Moving towards more sustainable aquaculture practices: a meta‐analysis on the potential of plant‐enriched diets to improve fish growth, immunity and disease resistance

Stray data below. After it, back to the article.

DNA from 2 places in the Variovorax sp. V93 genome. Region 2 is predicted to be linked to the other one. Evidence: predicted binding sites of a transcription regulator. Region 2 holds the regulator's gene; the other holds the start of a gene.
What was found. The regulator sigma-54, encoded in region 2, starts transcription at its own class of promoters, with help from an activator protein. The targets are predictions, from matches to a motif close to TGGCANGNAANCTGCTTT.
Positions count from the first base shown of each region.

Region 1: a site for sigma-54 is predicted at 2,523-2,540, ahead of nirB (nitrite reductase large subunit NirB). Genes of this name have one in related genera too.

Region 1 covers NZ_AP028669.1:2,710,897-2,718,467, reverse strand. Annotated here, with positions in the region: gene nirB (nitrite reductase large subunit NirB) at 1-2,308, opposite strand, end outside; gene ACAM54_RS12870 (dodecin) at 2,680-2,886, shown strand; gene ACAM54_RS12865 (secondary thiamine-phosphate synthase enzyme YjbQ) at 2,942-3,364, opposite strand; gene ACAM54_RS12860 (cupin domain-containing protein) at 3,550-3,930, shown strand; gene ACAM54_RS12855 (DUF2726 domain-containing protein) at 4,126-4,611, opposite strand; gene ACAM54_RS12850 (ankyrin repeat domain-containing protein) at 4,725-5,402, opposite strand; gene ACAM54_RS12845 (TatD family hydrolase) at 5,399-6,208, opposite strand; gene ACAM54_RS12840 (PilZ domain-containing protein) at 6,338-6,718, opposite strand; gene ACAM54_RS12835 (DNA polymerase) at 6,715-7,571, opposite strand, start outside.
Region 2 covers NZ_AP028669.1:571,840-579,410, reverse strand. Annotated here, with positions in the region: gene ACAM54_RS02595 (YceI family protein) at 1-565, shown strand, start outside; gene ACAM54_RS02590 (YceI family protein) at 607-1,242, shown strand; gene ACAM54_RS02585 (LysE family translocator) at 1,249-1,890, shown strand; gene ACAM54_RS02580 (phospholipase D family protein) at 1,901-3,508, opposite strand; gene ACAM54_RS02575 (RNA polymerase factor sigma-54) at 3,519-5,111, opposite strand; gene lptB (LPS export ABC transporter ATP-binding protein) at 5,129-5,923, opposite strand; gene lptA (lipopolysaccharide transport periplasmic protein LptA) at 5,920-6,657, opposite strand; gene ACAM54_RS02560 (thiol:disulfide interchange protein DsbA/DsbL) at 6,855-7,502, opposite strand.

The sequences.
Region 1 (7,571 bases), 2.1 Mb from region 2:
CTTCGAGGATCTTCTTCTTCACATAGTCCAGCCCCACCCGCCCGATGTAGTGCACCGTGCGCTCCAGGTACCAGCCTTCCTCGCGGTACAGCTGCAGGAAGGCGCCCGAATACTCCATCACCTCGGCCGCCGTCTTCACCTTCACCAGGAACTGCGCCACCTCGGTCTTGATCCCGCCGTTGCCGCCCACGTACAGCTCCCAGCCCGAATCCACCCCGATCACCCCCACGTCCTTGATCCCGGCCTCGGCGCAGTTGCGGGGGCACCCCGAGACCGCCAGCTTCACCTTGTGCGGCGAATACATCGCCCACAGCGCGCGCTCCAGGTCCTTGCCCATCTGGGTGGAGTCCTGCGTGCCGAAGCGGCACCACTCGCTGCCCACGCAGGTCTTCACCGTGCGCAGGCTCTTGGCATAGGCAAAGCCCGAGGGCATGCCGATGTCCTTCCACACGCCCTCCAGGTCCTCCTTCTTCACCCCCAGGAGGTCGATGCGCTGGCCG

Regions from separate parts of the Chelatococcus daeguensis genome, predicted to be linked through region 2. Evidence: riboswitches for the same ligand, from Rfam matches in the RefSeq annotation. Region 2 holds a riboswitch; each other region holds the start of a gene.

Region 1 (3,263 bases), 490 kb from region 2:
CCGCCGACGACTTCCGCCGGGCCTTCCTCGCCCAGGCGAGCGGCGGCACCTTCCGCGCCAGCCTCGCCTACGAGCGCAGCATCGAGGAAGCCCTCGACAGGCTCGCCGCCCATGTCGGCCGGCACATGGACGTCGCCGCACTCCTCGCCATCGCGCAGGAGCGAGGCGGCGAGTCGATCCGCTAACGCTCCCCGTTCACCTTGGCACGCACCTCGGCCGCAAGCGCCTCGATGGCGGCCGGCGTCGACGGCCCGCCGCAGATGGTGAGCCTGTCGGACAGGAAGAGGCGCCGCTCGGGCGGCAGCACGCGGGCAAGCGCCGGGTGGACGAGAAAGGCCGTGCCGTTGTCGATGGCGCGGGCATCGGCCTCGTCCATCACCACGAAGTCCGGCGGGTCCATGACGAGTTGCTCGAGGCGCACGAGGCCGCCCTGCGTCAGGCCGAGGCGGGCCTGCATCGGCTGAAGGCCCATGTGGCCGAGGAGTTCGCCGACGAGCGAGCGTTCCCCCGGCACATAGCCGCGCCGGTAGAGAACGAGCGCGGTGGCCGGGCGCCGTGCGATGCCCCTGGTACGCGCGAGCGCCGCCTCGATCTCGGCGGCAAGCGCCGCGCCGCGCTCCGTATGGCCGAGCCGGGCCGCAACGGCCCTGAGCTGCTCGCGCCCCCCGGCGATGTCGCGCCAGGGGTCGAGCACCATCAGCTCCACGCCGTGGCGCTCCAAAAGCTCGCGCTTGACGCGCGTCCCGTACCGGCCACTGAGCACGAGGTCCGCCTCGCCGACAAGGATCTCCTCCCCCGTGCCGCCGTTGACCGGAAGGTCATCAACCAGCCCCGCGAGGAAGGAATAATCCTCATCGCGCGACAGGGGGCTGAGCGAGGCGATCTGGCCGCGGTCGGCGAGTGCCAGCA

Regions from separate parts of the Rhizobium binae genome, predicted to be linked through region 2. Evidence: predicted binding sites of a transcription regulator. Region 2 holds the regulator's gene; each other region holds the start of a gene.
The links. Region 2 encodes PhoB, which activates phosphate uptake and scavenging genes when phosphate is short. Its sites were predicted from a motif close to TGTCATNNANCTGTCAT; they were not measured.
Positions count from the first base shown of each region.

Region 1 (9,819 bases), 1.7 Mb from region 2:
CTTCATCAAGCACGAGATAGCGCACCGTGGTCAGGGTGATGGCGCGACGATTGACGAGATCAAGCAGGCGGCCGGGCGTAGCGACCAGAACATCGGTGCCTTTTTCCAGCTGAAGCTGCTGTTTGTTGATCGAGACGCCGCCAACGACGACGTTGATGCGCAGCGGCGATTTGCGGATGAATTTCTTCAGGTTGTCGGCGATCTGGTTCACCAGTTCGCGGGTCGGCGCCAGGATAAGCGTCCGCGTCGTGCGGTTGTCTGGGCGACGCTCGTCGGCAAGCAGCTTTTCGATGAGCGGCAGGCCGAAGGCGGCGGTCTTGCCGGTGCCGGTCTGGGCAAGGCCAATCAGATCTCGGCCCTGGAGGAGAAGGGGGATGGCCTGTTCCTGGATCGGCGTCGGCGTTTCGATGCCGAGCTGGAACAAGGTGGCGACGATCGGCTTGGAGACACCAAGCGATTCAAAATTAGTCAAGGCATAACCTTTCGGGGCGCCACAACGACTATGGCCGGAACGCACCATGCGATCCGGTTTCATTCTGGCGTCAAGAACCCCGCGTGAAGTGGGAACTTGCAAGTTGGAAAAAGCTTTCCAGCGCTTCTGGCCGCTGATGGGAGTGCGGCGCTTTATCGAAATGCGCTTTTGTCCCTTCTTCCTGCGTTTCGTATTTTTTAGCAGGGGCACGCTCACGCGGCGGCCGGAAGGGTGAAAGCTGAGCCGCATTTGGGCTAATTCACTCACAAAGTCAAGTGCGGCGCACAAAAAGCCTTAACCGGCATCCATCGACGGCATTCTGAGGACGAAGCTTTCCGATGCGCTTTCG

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Aquatic animal diseases are one of the major limiting factors in aquaculture development, with disease emergence forecast to increase with global change. However, in order to treat increasing diseases in a context of global emergence of antimicrobial resistance and strengthening regulations on antimicrobial use, sustainable alternatives are urgently needed. The use of plant supplements to increase fish immunity and disease resistance has gained much popularity within the last decades. The use of functional supplements, such as plants, can also improve growth and feed assimilation, contributing to a better optimization of aquaculture resources (e.g. fish meal inclusion). We conducted a systematic review and meta-analysis in order to identify the research gaps in the use of plant-enriched diets in fish aquaculture and estimate, for the first time, the overall efficacy of plant-enriched diets on fish growth, immunity and disease resistance as well as the effect of intrinsic parameters (fish trophic level, type of plant material, dosage, treatment duration and pathogen species) on the treatment efficacy. We found that plant-enriched diets significantly enhanced growth, immunity and disease survival of treated fish, regardless of the fish trophic level, treatment duration and type of material used. We also show that plant supplements are a versatile alternative that can benefit different aquaculture sectors (from small-scale fish farmers to intensive productions). Finally, we observed that studies need to improve the information reported about the plant material used (e.g. origin, identification, chemical composition), in order to allow the comparison of different experiments and improve their repeatability.
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